OUR VIEW: What kind of example will we be to our children?
Last week the city of Poplar Bluff announced it had settled three lawsuits that had been brewing since 2016 with workers who felt they were being discriminated against by age, race or gender.
The case was settled out of court for $155,000. The insurance company will pick up the check for all but $10,000.
We don’t know, and likely will never know, exactly what took place during the months and years in question. It was only detailed in court documents and never vetted in a court of law.
Some of it also took place under a former city manager and a former street department superintendent, both of whom left city employment under a cloud, for different reasons. We’ve reported on both extensively, and won’t go over old ground again here.
What we do know is that the circumstances as they were described in court documents, do happen. Men and women are harassed in their workplaces because of race, gender, age, sexuality and many different things that simply make them different than the majority.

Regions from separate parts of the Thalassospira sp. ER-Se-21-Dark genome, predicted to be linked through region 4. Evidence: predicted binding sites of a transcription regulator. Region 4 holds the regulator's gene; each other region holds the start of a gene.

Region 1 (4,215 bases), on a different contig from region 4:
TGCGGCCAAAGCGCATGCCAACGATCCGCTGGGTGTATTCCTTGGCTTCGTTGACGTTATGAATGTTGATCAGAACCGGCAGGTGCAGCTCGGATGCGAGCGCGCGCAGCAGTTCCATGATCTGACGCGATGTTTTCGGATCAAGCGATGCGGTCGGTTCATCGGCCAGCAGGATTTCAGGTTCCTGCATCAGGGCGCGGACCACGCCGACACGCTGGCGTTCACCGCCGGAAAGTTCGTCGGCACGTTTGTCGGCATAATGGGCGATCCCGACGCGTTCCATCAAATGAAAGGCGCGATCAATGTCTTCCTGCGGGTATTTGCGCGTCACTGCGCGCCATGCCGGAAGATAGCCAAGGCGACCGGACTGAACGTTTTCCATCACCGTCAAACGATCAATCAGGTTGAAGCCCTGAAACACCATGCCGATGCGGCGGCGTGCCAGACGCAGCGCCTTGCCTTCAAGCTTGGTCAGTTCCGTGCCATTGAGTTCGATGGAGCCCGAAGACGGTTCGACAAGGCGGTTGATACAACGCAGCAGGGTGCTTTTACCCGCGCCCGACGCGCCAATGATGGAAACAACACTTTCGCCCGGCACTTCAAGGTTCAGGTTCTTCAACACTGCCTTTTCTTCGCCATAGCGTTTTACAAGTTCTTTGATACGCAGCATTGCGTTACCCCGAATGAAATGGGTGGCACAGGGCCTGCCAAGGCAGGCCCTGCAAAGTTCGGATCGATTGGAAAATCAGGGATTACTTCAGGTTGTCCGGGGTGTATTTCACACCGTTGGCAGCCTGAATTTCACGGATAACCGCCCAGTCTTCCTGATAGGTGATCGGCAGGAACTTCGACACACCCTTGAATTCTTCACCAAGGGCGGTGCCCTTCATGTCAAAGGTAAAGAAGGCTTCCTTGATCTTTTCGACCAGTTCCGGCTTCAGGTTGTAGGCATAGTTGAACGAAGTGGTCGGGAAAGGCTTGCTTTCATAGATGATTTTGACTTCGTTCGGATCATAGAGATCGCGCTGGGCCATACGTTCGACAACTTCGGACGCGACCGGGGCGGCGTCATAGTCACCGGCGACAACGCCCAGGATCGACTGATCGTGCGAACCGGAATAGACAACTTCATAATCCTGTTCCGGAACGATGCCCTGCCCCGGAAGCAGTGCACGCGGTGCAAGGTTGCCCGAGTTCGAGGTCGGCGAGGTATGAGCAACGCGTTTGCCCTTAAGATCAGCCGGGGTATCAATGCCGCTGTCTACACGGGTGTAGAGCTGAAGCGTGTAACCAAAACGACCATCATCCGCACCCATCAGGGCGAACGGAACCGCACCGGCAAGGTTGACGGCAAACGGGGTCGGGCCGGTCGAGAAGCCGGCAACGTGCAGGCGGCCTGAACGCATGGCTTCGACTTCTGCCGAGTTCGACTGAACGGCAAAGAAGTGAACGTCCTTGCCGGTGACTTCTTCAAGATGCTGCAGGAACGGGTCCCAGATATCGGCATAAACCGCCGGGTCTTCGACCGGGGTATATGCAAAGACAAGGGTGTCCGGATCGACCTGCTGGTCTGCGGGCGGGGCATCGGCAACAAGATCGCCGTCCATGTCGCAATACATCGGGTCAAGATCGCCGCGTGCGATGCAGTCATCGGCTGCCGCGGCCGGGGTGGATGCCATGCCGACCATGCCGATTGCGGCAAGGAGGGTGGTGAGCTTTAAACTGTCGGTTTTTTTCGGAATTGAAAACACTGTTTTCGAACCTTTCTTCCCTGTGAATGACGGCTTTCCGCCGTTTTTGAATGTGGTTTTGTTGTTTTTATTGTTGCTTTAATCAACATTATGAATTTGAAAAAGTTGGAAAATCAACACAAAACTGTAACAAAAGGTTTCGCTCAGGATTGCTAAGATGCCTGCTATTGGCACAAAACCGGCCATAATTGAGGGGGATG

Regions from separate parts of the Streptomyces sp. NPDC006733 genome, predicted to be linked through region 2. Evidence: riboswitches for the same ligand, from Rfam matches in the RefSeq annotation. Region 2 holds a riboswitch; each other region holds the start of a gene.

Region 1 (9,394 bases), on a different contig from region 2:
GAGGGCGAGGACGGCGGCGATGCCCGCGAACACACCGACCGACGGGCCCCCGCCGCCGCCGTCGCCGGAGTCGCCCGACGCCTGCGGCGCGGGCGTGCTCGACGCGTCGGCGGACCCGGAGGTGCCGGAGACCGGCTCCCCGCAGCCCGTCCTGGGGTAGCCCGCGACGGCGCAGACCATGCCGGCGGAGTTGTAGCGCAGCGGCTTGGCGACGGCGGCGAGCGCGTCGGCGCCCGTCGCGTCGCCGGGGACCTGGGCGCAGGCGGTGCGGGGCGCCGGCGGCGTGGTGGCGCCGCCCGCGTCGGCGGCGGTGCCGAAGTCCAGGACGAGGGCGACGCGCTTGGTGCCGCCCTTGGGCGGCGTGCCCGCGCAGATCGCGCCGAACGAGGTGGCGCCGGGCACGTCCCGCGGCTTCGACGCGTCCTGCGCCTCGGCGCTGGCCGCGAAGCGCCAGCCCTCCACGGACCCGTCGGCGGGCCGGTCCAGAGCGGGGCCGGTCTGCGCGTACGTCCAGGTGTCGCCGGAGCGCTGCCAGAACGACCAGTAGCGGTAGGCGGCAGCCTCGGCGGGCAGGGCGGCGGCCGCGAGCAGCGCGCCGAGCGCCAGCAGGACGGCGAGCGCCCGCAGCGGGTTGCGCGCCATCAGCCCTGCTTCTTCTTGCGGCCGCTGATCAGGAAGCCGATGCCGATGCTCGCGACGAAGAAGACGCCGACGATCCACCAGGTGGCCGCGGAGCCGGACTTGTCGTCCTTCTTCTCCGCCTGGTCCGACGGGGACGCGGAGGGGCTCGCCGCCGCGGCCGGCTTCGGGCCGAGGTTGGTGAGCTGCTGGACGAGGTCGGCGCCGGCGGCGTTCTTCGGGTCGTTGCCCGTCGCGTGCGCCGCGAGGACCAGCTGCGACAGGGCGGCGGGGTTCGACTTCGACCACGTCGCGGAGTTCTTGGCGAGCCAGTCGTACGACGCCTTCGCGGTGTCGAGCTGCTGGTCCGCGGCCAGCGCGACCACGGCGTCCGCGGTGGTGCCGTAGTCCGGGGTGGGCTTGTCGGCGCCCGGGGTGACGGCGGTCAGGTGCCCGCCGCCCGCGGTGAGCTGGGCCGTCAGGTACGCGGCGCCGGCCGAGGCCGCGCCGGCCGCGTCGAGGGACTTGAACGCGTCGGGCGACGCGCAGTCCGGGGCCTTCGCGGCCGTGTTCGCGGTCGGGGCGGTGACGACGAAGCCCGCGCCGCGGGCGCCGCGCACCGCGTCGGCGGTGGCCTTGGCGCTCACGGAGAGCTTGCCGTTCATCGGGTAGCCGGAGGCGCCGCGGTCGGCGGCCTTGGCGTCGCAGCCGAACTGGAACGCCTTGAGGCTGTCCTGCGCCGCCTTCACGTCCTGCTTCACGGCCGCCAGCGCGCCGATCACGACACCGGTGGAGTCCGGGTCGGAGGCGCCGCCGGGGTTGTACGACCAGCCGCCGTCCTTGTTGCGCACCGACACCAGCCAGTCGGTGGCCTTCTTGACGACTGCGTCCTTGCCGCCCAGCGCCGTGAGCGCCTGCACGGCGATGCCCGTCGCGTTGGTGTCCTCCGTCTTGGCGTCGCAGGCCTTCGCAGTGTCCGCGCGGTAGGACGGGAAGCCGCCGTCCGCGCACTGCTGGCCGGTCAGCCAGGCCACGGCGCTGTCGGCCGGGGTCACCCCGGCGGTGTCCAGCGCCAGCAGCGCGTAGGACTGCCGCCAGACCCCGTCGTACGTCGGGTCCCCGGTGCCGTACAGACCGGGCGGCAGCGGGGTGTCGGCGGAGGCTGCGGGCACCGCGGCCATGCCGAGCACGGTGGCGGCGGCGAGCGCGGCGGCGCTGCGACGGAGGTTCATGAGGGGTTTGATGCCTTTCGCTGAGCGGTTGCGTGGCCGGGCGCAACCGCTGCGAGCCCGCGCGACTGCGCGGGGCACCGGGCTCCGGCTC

The city was forced to report what took place because it is held accountable, often through the pages of the Daily American Republic, to the taxpayers, even when a confidentiality agreement is part of the settlement.
Not everyone is. Private businesses, on other hand, can keep all of their dirty laundry behind closed doors.
When students returned to school this week, districts geared up programs that target bullying in schools. They try to teach youth about the words and actions that are harmful. They try to find ways to create more compassionate human beings, who seek to build a more inclusive world.
We’ve asked that of our schools, in the wake of tragedies like school shootings.
But what do we do if we fail, as adults, to demonstrate the very characteristics we say our children need?